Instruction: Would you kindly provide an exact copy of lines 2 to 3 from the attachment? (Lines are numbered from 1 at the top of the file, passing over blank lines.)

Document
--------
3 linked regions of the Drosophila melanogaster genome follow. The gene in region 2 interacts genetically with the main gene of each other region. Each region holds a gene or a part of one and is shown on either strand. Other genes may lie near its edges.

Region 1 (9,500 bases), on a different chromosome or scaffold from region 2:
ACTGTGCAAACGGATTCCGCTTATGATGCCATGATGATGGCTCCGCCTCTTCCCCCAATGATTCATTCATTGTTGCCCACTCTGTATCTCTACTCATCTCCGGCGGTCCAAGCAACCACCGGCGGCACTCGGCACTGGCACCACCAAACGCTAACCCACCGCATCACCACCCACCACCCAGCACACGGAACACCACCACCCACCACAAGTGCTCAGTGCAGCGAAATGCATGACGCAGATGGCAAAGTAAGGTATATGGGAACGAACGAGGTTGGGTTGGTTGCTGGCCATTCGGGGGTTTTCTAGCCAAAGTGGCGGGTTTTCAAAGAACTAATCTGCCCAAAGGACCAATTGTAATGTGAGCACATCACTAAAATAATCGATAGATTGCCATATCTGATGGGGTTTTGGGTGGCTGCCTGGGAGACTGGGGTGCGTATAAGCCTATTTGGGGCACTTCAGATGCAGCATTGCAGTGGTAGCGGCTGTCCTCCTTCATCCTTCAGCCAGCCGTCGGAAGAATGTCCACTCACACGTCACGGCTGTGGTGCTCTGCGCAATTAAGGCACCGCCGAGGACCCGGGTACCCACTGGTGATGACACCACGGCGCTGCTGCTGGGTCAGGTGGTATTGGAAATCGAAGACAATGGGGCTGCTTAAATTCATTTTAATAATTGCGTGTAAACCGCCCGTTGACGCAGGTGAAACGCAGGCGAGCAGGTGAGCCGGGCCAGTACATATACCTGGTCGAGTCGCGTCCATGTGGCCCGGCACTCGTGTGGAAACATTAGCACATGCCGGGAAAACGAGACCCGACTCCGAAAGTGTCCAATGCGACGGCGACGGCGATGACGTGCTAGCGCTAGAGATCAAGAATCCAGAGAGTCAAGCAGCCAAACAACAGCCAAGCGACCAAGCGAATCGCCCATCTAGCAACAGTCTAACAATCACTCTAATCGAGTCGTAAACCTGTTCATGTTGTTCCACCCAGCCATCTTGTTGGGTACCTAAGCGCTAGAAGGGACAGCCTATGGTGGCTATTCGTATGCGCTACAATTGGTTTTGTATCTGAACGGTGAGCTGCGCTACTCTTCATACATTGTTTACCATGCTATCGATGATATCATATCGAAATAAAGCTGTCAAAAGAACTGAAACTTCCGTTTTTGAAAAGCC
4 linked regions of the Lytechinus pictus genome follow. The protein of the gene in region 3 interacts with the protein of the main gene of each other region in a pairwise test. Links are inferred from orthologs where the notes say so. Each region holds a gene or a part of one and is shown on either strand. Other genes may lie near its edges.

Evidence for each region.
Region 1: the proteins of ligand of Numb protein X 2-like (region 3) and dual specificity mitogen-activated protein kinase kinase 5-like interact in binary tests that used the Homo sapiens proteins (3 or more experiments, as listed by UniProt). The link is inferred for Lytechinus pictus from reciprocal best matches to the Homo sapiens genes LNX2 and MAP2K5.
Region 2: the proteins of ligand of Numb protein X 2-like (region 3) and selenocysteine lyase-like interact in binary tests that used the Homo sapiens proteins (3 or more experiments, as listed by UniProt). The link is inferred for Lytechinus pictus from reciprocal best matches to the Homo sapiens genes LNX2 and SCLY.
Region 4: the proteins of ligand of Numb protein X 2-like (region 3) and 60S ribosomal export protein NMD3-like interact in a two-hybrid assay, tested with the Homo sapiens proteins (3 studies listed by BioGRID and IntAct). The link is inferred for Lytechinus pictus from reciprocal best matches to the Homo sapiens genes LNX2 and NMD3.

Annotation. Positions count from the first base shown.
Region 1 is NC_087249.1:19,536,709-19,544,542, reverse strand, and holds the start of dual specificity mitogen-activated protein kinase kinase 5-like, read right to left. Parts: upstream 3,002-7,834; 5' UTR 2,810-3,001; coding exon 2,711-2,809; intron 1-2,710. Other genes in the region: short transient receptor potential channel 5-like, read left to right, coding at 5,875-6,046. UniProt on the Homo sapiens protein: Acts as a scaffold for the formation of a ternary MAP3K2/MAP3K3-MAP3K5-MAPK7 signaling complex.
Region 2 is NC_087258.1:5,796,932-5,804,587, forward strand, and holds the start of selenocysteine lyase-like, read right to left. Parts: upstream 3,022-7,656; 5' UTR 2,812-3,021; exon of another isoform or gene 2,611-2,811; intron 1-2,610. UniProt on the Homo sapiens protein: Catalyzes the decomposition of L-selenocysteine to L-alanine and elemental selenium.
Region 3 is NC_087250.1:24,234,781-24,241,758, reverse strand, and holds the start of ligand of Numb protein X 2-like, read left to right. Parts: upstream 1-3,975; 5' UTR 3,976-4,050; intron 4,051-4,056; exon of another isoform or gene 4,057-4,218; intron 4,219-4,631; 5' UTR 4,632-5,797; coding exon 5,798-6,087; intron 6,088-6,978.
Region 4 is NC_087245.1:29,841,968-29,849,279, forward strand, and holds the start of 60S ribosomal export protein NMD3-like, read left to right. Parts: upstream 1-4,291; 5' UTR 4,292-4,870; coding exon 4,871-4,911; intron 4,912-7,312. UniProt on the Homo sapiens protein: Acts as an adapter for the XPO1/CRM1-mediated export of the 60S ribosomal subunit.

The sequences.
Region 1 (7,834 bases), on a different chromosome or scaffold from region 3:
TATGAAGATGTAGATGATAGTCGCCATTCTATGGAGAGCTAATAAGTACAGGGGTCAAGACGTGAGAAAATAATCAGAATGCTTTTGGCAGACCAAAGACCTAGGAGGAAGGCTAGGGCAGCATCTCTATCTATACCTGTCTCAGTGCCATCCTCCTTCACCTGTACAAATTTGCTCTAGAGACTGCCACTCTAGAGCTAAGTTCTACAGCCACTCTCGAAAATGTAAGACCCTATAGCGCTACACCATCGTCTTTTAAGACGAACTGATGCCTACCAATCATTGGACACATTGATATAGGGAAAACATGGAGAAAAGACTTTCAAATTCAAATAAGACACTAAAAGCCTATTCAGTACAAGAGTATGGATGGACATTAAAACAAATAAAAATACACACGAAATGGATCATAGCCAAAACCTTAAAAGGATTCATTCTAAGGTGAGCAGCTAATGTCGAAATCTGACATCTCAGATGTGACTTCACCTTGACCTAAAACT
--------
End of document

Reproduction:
Region 1 (9,500 bases), on a different chromosome or scaffold from region 2:
ACTGTGCAAACGGATTCCGCTTATGATGCCATGATGATGGCTCCGCCTCTTCCCCCAATGATTCATTCATTGTTGCCCACTCTGTATCTCTACTCATCTCCGGCGGTCCAAGCAACCACCGGCGGCACTCGGCACTGGCACCACCAAACGCTAACCCACCGCATCACCACCCACCACCCAGCACACGGAACACCACCACCCACCACAAGTGCTCAGTGCAGCGAAATGCATGACGCAGATGGCAAAGTAAGGTATATGGGAACGAACGAGGTTGGGTTGGTTGCTGGCCATTCGGGGGTTTTCTAGCCAAAGTGGCGGGTTTTCAAAGAACTAATCTGCCCAAAGGACCAATTGTAATGTGAGCACATCACTAAAATAATCGATAGATTGCCATATCTGATGGGGTTTTGGGTGGCTGCCTGGGAGACTGGGGTGCGTATAAGCCTATTTGGGGCACTTCAGATGCAGCATTGCAGTGGTAGCGGCTGTCCTCCTTCATCCTTCAGCCAGCCGTCGGAAGAATGTCCACTCACACGTCACGGCTGTGGTGCTCTGCGCAATTAAGGCACCGCCGAGGACCCGGGTACCCACTGGTGATGACACCACGGCGCTGCTGCTGGGTCAGGTGGTATTGGAAATCGAAGACAATGGGGCTGCTTAAATTCATTTTAATAATTGCGTGTAAACCGCCCGTTGACGCAGGTGAAACGCAGGCGAGCAGGTGAGCCGGGCCAGTACATATACCTGGTCGAGTCGCGTCCATGTGGCCCGGCACTCGTGTGGAAACATTAGCACATGCCGGGAAAACGAGACCCGACTCCGAAAGTGTCCAATGCGACGGCGACGGCGATGACGTGCTAGCGCTAGAGATCAAGAATCCAGAGAGTCAAGCAGCCAAACAACAGCCAAGCGACCAAGCGAATCGCCCATCTAGCAACAGTCTAACAATCACTCTAATCGAGTCGTAAACCTGTTCATGTTGTTCCACCCAGCCATCTTGTTGGGTACCTAAGCGCTAGAAGGGACAGCCTATGGTGGCTATTCGTATGCGCTACAATTGGTTTTGTATCTGAACGGTGAGCTGCGCTACTCTTCATACATTGTTTACCATGCTATCGATGATATCATATCGAAATAAAGCTGTCAAAAGAACTGAAACTTCCGTTTTTGAAAAGCC